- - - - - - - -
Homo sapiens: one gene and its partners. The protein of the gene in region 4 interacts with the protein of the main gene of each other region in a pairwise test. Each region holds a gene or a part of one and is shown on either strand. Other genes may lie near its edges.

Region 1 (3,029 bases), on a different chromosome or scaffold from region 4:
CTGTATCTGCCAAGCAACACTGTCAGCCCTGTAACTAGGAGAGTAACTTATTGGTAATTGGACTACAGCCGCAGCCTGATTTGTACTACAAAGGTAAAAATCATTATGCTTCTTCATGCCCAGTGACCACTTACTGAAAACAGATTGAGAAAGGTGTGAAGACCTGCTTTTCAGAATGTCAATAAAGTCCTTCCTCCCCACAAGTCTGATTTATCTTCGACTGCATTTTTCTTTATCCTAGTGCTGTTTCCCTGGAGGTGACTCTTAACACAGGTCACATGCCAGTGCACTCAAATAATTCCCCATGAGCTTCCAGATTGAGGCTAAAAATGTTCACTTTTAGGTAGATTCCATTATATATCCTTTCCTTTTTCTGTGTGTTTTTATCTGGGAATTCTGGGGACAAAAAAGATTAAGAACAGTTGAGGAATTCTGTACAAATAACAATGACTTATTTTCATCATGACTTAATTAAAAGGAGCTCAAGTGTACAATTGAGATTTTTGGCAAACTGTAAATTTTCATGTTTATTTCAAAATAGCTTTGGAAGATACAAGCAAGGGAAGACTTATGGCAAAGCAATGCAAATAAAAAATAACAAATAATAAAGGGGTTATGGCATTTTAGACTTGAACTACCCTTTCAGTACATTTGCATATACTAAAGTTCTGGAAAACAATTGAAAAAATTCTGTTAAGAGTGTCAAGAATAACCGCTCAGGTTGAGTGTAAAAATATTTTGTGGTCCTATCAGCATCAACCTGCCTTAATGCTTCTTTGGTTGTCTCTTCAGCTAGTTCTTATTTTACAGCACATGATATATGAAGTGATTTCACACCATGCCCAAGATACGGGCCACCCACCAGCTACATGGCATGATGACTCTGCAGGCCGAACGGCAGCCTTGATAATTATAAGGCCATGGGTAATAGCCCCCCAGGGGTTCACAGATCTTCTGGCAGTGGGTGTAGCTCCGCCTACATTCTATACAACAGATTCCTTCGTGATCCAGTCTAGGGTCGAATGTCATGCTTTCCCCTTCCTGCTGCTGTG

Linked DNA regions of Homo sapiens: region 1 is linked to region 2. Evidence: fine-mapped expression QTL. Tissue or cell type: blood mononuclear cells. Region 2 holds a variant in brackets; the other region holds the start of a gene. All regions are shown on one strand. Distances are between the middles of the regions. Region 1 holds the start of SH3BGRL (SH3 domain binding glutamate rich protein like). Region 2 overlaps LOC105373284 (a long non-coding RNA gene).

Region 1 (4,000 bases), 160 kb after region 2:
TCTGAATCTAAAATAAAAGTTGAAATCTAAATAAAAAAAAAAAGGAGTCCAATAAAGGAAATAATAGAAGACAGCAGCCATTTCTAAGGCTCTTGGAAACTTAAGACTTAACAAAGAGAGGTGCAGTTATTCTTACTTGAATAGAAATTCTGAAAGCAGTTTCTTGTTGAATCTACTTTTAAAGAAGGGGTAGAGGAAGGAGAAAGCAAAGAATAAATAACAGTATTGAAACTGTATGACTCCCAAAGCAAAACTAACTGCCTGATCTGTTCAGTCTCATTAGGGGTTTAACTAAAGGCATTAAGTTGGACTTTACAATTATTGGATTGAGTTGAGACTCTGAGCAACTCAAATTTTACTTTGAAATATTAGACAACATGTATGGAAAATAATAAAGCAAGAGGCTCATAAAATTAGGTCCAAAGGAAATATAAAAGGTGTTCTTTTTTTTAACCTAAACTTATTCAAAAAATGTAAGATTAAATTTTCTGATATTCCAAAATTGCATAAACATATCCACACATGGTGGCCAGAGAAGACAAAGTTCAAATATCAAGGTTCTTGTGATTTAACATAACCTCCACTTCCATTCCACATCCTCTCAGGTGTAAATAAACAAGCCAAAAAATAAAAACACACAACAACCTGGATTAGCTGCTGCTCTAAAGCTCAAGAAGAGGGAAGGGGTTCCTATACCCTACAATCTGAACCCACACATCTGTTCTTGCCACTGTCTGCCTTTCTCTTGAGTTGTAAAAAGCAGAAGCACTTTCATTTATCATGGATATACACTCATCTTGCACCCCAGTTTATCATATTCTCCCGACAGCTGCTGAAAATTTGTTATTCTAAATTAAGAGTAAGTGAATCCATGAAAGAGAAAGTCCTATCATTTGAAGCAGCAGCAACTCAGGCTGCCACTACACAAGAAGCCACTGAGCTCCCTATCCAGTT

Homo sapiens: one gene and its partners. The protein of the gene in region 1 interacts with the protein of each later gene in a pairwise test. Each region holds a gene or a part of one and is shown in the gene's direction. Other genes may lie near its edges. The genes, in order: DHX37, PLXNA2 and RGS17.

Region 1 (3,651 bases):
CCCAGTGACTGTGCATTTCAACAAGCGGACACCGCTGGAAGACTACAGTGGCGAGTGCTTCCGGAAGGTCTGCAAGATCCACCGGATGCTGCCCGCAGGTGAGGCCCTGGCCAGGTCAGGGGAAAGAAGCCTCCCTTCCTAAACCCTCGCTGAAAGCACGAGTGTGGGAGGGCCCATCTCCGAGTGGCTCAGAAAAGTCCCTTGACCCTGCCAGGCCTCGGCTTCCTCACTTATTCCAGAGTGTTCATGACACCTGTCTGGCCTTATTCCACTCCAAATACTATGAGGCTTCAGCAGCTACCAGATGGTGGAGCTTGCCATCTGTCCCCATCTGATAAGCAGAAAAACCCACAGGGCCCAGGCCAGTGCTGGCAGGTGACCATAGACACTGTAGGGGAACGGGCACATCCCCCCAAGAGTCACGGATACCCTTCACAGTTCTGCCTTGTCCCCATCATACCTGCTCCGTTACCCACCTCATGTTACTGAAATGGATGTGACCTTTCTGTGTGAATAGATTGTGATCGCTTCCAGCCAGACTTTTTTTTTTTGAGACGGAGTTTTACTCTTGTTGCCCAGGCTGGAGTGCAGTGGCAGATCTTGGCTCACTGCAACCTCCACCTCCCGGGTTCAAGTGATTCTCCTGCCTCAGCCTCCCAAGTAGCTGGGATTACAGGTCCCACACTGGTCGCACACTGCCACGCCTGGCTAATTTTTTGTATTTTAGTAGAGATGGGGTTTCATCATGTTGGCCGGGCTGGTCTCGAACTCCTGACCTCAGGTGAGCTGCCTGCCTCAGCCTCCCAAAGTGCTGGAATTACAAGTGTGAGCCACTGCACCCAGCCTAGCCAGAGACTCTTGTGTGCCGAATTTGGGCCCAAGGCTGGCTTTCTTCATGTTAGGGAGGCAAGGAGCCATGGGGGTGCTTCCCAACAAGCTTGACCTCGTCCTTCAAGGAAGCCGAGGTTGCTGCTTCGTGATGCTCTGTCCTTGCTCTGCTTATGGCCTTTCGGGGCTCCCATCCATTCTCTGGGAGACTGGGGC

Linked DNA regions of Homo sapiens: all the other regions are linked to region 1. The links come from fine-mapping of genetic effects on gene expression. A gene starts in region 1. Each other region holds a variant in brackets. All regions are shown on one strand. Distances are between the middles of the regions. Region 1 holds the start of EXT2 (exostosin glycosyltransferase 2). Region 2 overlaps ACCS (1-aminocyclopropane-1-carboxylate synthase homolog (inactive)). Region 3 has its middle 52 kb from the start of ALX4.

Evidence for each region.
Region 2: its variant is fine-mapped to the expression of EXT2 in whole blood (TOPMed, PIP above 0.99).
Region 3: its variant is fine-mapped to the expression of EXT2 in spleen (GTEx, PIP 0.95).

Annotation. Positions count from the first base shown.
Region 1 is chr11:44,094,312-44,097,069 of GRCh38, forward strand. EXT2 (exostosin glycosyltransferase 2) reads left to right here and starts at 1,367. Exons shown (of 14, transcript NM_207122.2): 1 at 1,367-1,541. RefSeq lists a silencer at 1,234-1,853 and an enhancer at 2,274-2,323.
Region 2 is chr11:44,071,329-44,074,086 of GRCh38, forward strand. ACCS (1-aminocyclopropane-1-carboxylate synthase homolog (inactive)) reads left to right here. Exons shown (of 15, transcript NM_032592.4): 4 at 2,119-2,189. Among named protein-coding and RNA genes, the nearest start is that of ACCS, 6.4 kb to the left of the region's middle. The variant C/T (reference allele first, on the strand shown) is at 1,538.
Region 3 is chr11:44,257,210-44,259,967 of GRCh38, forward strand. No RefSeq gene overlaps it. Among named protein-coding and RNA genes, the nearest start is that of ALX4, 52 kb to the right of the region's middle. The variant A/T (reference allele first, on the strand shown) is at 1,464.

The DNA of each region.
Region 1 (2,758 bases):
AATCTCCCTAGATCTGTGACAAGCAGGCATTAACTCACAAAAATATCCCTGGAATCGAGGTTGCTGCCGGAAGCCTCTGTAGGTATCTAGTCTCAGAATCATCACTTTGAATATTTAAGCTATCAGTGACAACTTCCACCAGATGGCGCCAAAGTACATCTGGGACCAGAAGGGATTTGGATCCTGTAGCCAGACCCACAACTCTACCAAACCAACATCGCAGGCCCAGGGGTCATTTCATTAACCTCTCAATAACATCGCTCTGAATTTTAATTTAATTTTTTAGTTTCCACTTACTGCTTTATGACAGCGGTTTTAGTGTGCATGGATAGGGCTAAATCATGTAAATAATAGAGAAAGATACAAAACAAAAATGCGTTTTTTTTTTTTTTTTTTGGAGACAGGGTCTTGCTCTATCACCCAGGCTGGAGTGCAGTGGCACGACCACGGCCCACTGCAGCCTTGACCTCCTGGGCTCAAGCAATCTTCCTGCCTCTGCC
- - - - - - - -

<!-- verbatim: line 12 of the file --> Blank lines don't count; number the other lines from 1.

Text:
Region 2: its variant is fine-mapped to the expression of EXT2 in whole blood (TOPMed, PIP above 0.99).